A substrate with ease for fabrication is proposed for surface enhanced Raman spectroscopy (SERS). A two-dimensional dielectric grating covered by a thin silver film enables the excitation of both localized surface plasmons (LSPs) and surface plasmon polaritons (SPPs). The finite-difference time-domain simulation results show that the coupling between LSPs and SPPs is able to highly improve the Raman enhancement (2 × 109 as obtained by simulation). In addition, the near-field distribution at the top of cubic bumps along the transverse plane presents a highly regular hotspots pattern, which is required for an ideal SERS substrate.
©2010 Optical Society of America
Surface enhanced Raman spectroscopy (SERS) is a powerful analytical tool for chemical and biological sensing application which provides detailed material information at molecular level, e.g. at single-molecule sensitivity , for which a Raman enhancement factor at an order of 1014 is required. As a basic requirement for sensitive SERS, an ideal substrate must guarantee a high enhancement effect for SERS and a reproducible uniform response, and thus needs a large area with regular hotspots, whereas easiness for fabrication is desired . Since the discovery of SERS in 1970s, researchers have made great effort theoretically and experimentally to develop robust substrates for SERS, including single nanoparticles [1, 3–5], nanoparticle dimers , clusters , nanorods  and nanowire arrays . For the dimer configuration with extremely small gap, which provides a high Raman enhancement factor to perform the single molecule SERS, the reported electromagnetic enhancement is at an order of 1011 . This electromagnetic enhancement effect mainly comes from the excitation of localized surface plasmons (LSPs) with strong interaction among them. Metallic periodic structures are another type of configuration which plays a significant role as SERS substrate in biosensing. Many works, either theoretically or experimentally, have been conducted in recent years [11–15]. The Raman enhancement reported is mainly among 105 – 108, and is only considering the effect of LSPs, or surface plasmon polaritons (SPPs) separately. A recent theoretical work shows that structures comprising metal nanoparticles within periodic arrays can produce highly regular hotspots owing to the excitation of LSPs and SPPs . The coupling between them leads to a high electric field enhancement.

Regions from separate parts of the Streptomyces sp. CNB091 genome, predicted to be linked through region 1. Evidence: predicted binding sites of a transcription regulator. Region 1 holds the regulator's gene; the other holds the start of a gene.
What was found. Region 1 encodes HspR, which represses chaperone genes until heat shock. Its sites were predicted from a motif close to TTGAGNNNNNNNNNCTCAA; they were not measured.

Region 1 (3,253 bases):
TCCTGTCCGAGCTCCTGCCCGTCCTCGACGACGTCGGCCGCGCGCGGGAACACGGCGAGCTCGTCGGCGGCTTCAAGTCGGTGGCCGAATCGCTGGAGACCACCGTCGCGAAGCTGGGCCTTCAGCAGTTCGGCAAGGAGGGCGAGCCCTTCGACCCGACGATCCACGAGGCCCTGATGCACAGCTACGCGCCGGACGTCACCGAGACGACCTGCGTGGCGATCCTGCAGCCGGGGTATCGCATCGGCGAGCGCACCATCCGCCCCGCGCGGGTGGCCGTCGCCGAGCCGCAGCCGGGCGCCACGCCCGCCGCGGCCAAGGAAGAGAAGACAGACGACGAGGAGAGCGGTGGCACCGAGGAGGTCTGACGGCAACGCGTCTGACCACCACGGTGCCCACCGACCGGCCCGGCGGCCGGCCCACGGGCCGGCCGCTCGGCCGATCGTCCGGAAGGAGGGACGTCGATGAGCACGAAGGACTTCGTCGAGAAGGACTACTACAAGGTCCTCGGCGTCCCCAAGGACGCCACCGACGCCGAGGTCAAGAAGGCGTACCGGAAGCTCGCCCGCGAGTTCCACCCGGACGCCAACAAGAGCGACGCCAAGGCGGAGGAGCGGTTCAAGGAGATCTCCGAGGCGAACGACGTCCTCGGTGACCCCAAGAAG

In this article, we propose a structure consisting of a two-dimensional dielectric grating covered by a silver film with a thickness of tens of nanometers for a SERS substrate. Our structure is easy for fabrication and able to provide highly regular hotspots with much high electric field enhancement.
2. Plasmonic Response
Figure 1 shows the proposed structure for SERS in this study. A two-dimensional array of SiO2 cuboids with fixed size of 50 × 50 × 100 nm3 is patterned on the Si substrate, and a layer of 40-nm-thick silver film is covered on the surface. An array of cubic bumps is formed as viewed from the top. Obviously, such a structure can be easily fabricated using the conventional silicon process technology. To obtain the plasmonic response of such a structure, the DiffractMod package based on rigorous coupled wave analysis (RCWA) in the commercial software R-Soft was applied. For water (as the environment), Si, and SiO2, the refractive indices are set to be 1.3364, 3.99, and 1.5458, respectively; while for silver, which is a lossy material possessing wavelength-dependent dielectric constant, the refractive index is obtained from Ref . in the visible range (400 nm-800 nm).Figure 2 shows the absorption characteristics based on various configurations. Using the semi-infinite water-silver flat interface model (dashed line), the reflectance at the interface for normal incidence is: R = ((n0 – nr)2 + k 2) / ((n0 + nr)2 + k 2). Where n0 is the refractive index of environment, nr is the real part of the refractive index of silver and k is the imaginary part which gives rise to the absorption in the silver. For a 40-nm-thick silver film sandwiched between semi-infinite water and Si (dotted line), the absorption will decrease slightly and transmission appears due to the finite thickness of the silver film. Further, if we produce the two-dimensional infinite dielectric grating and cover the whole surface conformally by a 40-nm-thick silver film, multiple absorption peaks will present in the absorption spectra due to the excitation of LSPs and SPPs (solid line). The broad ones denoted as peaks 2 and 3 in Fig. 2 correspond to the first-order LSPs and high order LSPs, respectively, whereas the sharp one denoted as peak 1 corresponds to the SPPs.